Cross-Cultural Study Shows How Empathy In The U.S. Compares To The Rest Of World

Heart to heart.

most empathetic countries map
Michigan State University

A study published in the Journal Of Cross-Cultural Psychology ranked 63 countries throughout the world, and if it’s anything like the World Happiness Report, you could assume the U.S. got spanked again. But this time America actually cracked the top 10, coming in at lucky number 7. But judging from the results, you were totally in tune with that. Your toddler is the one who could use some work.

Data was obtained from an online survey of 104,365 people that looked at the links between empathetic feelings, personality traits such as agreeableness and conscientiousness, and “prosocial” behaviors like volunteering and charitable donations. Researchers, who claim this is the largest cross-cultural empathy study of its kind, found that Ecuador is the most empathetic country in the world, while Lithuania is the least. But they’re probably just pissed people keep confusing them for Russia. Venezuela, Estonia, Poland, and Bulgaria, rounded out the bottom 5 and 7 out of the 10 least empathetic countries were in Eastern Europe. Back in the USSR, you really don’t know how lucky you are.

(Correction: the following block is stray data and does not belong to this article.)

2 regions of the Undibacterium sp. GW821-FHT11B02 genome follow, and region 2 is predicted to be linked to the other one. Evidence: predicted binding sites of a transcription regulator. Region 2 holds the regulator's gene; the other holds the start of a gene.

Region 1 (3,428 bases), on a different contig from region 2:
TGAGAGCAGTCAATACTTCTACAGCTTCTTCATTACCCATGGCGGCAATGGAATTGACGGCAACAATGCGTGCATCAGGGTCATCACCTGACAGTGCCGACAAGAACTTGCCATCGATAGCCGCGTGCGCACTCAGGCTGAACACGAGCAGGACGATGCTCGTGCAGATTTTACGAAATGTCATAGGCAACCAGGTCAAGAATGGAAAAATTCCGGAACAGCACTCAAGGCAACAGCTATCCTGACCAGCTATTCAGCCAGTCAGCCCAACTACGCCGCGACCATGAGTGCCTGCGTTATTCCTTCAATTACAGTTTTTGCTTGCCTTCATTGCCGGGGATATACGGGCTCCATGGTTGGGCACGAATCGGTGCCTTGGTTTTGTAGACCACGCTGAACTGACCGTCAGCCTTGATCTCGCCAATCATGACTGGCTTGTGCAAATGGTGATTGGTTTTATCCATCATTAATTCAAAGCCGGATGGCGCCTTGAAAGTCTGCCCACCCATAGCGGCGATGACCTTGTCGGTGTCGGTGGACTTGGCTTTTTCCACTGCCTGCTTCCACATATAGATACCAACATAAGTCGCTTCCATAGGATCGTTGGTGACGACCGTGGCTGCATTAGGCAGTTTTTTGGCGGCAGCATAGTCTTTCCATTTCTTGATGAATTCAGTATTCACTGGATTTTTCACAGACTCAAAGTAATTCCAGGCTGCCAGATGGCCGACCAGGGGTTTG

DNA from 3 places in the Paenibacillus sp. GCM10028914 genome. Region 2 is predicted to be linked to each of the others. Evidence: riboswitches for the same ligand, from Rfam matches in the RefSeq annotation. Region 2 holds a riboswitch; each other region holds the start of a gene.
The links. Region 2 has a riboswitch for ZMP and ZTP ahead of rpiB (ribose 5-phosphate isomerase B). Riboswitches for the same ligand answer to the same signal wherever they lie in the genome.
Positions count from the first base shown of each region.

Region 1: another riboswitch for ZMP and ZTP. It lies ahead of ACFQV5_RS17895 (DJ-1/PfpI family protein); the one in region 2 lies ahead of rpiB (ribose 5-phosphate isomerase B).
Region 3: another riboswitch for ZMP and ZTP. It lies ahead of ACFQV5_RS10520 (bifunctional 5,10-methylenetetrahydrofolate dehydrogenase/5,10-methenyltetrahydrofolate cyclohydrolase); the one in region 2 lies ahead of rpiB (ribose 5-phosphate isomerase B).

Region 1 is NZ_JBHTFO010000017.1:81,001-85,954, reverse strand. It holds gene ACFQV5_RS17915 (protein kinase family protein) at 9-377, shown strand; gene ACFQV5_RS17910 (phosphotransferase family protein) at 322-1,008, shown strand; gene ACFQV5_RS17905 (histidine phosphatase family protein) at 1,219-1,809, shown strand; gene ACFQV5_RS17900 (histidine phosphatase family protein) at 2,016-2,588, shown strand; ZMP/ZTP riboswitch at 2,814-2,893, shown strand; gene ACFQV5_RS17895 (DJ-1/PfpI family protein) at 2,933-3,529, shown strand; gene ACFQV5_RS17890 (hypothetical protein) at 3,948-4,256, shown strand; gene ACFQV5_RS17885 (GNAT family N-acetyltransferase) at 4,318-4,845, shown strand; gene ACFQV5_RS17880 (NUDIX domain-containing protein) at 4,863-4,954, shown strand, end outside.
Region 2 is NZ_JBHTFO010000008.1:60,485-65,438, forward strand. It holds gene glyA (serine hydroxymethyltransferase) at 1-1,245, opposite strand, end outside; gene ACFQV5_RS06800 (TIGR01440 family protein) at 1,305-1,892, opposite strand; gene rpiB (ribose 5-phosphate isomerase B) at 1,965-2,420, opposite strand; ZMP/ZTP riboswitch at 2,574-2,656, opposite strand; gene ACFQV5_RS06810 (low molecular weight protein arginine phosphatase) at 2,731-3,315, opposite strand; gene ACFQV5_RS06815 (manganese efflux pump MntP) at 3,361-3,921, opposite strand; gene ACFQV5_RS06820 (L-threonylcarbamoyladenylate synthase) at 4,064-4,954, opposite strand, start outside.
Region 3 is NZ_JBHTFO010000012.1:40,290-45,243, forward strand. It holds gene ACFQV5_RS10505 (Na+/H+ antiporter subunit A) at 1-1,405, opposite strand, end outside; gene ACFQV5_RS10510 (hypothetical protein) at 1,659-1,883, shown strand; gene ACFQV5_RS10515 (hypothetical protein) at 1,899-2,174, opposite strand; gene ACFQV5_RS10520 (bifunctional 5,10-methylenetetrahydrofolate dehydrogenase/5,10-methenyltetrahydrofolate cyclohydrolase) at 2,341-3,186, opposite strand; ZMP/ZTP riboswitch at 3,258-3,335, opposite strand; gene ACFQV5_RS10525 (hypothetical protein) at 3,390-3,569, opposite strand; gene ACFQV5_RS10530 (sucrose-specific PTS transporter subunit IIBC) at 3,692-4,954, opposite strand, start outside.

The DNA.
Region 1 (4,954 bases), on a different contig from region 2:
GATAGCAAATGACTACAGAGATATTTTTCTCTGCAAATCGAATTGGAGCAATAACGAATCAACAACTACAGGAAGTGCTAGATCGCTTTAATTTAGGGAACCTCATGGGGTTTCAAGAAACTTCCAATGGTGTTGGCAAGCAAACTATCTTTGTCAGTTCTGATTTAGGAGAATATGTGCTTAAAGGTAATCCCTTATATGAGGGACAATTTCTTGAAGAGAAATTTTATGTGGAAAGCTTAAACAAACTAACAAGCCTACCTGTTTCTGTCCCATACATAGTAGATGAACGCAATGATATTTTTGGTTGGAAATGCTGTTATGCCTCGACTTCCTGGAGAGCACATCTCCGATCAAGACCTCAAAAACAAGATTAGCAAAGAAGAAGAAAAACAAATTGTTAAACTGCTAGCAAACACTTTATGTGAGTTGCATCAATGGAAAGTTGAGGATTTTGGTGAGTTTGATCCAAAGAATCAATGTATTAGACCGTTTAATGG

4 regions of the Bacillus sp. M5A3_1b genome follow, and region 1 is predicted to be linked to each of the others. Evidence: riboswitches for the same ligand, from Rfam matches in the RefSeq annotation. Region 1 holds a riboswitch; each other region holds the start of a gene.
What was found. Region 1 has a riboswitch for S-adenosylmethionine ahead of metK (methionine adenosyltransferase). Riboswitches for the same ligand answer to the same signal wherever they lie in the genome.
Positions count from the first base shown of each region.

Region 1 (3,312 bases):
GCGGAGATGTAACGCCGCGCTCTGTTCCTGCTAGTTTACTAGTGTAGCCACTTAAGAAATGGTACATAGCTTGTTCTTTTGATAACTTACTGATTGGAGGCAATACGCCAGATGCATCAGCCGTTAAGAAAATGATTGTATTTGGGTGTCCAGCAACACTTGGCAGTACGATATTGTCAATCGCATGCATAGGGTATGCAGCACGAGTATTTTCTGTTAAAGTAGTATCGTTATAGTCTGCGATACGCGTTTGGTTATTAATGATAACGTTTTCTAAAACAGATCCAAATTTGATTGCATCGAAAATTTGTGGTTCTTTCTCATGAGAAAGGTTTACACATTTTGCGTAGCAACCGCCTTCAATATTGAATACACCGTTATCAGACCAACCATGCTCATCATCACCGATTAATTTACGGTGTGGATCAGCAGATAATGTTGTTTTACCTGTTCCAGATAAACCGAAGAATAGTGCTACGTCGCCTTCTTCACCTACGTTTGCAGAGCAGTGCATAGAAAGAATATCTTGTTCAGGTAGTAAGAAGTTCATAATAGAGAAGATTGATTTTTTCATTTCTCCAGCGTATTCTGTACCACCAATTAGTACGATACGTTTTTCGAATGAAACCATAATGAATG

The study concluded that “collectivist countries,” meaning countries with closer social groups and more interdependence within, had the highest empathy reserves. Ecuador was followed by Saudi Arabia, Peru, Denmark, and United Arab Emirates. Still, there are a few caveats — the survey was administered in English, relied on self-reporting, and did not distinguish between feelings of empathy towards people in their own country versus people from other countries. Plus, the research was conducted by Michigan State University, so if anyone should’ve had a home court advantage it should’ve been Mr. ‘Merica. Which begs the questions: Why the hell did we come in 7th place? Maybe you’re not as empathetic as you felt you were.

[H/T] Science Alert